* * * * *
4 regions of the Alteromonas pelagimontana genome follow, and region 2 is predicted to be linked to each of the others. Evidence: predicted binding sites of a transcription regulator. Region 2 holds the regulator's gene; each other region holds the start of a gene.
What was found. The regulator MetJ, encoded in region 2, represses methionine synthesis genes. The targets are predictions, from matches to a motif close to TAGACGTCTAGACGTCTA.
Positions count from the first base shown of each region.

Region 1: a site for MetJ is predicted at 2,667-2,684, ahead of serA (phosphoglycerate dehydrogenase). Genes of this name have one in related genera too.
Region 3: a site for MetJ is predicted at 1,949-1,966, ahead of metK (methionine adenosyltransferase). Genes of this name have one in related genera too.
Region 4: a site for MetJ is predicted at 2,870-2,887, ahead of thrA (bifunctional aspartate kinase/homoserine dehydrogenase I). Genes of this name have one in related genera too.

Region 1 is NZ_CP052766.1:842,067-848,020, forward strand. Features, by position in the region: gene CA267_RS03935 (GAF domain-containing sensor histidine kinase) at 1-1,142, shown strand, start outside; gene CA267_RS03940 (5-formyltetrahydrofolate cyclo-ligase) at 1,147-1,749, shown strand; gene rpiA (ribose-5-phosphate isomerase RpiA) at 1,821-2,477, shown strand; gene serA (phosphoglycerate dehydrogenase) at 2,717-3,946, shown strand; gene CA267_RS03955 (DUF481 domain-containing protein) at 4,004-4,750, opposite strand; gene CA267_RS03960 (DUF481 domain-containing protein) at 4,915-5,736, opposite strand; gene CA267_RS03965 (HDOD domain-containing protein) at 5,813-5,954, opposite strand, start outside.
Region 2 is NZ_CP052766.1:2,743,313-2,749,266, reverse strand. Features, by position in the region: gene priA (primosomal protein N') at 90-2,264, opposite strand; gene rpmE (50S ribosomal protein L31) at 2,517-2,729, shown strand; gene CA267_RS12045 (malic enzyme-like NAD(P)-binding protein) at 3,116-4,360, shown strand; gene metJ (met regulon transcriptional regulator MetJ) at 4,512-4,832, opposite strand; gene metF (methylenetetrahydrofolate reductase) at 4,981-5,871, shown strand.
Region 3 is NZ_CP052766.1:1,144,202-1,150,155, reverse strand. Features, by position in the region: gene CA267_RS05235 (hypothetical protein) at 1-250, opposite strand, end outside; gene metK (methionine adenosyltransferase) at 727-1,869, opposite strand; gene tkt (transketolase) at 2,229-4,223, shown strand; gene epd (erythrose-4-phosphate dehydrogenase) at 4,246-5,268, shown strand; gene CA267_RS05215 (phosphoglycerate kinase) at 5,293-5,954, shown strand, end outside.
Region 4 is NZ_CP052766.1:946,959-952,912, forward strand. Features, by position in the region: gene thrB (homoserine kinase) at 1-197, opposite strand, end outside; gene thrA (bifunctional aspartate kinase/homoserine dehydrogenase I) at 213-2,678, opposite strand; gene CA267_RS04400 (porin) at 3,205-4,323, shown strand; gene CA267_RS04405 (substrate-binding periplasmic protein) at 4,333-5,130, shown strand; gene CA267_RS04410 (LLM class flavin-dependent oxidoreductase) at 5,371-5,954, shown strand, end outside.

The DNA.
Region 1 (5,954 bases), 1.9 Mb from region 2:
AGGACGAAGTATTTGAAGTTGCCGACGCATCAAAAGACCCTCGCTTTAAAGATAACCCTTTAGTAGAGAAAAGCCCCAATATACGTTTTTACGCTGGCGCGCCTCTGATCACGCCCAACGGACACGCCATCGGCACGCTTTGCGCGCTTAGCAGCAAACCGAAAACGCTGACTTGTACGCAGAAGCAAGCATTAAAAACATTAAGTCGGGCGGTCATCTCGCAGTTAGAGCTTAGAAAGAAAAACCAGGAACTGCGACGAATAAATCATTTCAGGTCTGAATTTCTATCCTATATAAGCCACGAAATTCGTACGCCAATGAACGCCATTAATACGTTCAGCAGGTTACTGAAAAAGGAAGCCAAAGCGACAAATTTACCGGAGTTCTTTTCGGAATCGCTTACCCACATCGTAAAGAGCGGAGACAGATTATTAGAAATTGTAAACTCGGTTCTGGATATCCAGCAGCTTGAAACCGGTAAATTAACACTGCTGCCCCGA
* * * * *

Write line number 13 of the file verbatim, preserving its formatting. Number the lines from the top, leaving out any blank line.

AGGACGAAGTATTTGAAGTTGCCGACGCATCAAAAGACCCTCGCTTTAAAGATAACCCTTTAGTAGAGAAAAGCCCCAATATACGTTTTTACGCTGGCGCGCCTCTGATCACGCCCAACGGACACGCCATCGGCACGCTTTGCGCGCTTAGCAGCAAACCGAAAACGCTGACTTGTACGCAGAAGCAAGCATTAAAAACATTAAGTCGGGCGGTCATCTCGCAGTTAGAGCTTAGAAAGAAAAACCAGGAACTGCGACGAATAAATCATTTCAGGTCTGAATTTCTATCCTATATAAGCCACGAAATTCGTACGCCAATGAACGCCATTAATACGTTCAGCAGGTTACTGAAAAAGGAAGCCAAAGCGACAAATTTACCGGAGTTCTTTTCGGAATCGCTTACCCACATCGTAAAGAGCGGAGACAGATTATTAGAAATTGTAAACTCGGTTCTGGATATCCAGCAGCTTGAAACCGGTAAATTAACACTGCTGCCCCGA